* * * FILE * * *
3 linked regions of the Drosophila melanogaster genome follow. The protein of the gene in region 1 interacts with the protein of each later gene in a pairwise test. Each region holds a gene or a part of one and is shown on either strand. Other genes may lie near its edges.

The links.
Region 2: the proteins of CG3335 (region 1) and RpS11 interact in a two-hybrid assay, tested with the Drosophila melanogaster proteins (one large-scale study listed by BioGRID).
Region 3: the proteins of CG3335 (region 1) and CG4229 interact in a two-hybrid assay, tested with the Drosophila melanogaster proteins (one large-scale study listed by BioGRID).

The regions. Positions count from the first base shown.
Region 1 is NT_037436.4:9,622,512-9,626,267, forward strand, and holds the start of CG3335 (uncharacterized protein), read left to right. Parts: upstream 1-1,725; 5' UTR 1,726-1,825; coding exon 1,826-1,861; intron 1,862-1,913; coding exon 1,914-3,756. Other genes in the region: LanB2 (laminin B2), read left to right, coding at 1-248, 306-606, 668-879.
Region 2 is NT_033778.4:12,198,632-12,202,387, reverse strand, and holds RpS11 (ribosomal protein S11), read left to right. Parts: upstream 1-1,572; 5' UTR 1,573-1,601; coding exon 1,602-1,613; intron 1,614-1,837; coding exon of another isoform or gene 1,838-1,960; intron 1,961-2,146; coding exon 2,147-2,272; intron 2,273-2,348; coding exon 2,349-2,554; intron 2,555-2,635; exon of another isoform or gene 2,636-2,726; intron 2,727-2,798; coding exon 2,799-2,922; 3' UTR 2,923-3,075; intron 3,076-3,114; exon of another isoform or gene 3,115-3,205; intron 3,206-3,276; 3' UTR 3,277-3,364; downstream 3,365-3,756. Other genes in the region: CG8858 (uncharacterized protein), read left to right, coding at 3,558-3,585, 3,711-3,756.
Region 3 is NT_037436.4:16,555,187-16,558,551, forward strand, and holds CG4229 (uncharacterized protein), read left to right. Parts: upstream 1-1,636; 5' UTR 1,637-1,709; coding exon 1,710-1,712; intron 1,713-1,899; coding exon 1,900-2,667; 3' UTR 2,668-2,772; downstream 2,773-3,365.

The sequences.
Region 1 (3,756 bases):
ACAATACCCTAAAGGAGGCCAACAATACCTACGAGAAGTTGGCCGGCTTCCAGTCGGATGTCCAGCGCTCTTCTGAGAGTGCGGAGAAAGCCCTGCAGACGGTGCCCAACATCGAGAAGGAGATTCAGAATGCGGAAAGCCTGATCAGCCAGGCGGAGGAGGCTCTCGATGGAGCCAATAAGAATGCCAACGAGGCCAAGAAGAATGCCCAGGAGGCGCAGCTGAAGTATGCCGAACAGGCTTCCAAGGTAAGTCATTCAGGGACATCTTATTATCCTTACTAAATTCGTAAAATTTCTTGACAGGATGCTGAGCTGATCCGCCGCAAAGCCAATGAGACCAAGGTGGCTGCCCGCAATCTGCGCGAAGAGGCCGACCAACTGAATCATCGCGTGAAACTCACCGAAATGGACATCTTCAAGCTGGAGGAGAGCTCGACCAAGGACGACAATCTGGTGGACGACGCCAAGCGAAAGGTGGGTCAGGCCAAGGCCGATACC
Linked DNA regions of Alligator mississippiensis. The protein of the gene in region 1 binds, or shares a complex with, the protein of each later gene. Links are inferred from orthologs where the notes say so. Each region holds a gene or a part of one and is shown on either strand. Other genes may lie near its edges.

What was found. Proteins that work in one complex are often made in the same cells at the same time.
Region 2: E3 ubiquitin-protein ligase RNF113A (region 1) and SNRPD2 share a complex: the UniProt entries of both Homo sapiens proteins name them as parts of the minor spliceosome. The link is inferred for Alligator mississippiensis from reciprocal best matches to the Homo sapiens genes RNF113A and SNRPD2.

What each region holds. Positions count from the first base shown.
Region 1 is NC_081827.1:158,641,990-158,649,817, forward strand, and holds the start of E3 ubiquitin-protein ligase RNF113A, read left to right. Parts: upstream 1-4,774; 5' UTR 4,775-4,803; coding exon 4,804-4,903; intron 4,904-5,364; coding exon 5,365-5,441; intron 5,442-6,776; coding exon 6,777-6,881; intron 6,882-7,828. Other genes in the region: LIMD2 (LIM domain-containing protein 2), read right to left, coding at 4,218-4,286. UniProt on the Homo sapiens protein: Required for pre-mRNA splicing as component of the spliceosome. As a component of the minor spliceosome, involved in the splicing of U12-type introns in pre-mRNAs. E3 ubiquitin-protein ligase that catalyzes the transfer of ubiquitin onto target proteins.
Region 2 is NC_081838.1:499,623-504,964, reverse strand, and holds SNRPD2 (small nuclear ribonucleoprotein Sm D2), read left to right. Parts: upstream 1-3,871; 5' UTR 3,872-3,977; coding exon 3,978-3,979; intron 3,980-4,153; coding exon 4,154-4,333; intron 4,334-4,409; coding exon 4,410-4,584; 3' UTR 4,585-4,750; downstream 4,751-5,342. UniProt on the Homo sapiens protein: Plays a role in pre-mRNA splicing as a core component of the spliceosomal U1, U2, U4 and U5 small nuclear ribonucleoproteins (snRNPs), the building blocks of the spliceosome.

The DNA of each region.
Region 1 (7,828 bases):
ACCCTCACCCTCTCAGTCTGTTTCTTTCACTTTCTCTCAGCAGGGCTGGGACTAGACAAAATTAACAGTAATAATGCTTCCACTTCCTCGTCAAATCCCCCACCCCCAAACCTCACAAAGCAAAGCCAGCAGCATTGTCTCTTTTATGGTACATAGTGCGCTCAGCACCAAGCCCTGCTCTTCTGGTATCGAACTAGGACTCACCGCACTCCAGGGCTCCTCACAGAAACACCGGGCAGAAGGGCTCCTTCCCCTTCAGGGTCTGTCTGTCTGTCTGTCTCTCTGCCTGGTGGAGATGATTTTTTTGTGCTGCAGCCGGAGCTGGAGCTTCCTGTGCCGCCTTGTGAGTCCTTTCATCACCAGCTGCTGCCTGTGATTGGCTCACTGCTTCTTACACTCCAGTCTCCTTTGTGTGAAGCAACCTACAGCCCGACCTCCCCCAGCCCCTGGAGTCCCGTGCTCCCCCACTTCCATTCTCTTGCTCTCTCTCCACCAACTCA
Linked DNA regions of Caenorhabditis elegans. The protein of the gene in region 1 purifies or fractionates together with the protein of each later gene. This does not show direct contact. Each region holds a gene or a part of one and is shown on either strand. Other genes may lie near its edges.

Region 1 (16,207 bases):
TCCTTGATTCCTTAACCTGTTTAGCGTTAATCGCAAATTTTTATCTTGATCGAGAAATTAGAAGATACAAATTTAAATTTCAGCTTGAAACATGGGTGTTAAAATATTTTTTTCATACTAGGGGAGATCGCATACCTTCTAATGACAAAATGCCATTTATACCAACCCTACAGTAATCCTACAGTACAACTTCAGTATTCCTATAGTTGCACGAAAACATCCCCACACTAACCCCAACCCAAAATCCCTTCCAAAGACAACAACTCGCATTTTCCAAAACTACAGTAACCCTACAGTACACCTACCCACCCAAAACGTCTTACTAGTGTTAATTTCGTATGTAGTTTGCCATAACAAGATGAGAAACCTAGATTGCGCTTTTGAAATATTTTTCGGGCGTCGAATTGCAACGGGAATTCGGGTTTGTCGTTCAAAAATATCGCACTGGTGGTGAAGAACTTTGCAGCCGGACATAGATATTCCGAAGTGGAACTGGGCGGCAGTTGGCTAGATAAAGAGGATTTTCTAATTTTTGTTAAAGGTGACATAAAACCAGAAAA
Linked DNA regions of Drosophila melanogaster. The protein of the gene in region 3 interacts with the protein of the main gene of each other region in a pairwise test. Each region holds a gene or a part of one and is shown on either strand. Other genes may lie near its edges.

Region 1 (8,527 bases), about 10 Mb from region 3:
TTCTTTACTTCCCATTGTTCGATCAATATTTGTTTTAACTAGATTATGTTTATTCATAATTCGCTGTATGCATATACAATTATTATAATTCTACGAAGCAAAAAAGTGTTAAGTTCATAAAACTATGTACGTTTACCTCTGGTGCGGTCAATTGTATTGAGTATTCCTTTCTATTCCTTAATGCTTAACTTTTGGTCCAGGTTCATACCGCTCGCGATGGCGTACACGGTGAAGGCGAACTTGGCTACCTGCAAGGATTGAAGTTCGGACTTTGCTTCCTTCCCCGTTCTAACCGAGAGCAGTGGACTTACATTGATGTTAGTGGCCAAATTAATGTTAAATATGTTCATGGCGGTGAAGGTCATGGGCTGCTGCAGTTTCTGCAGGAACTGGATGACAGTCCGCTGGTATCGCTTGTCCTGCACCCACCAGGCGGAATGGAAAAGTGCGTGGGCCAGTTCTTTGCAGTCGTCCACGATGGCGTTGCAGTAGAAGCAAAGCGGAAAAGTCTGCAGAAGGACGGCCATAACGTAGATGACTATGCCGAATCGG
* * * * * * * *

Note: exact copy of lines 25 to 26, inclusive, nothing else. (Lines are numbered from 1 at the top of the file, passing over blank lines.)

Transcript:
Region 1 (8,527 bases), about 10 Mb from region 3:
TTCTTTACTTCCCATTGTTCGATCAATATTTGTTTTAACTAGATTATGTTTATTCATAATTCGCTGTATGCATATACAATTATTATAATTCTACGAAGCAAAAAAGTGTTAAGTTCATAAAACTATGTACGTTTACCTCTGGTGCGGTCAATTGTATTGAGTATTCCTTTCTATTCCTTAATGCTTAACTTTTGGTCCAGGTTCATACCGCTCGCGATGGCGTACACGGTGAAGGCGAACTTGGCTACCTGCAAGGATTGAAGTTCGGACTTTGCTTCCTTCCCCGTTCTAACCGAGAGCAGTGGACTTACATTGATGTTAGTGGCCAAATTAATGTTAAATATGTTCATGGCGGTGAAGGTCATGGGCTGCTGCAGTTTCTGCAGGAACTGGATGACAGTCCGCTGGTATCGCTTGTCCTGCACCCACCAGGCGGAATGGAAAAGTGCGTGGGCCAGTTCTTTGCAGTCGTCCACGATGGCGTTGCAGTAGAAGCAAAGCGGAAAAGTCTGCAGAAGGACGGCCATAACGTAGATGACTATGCCGAATCGG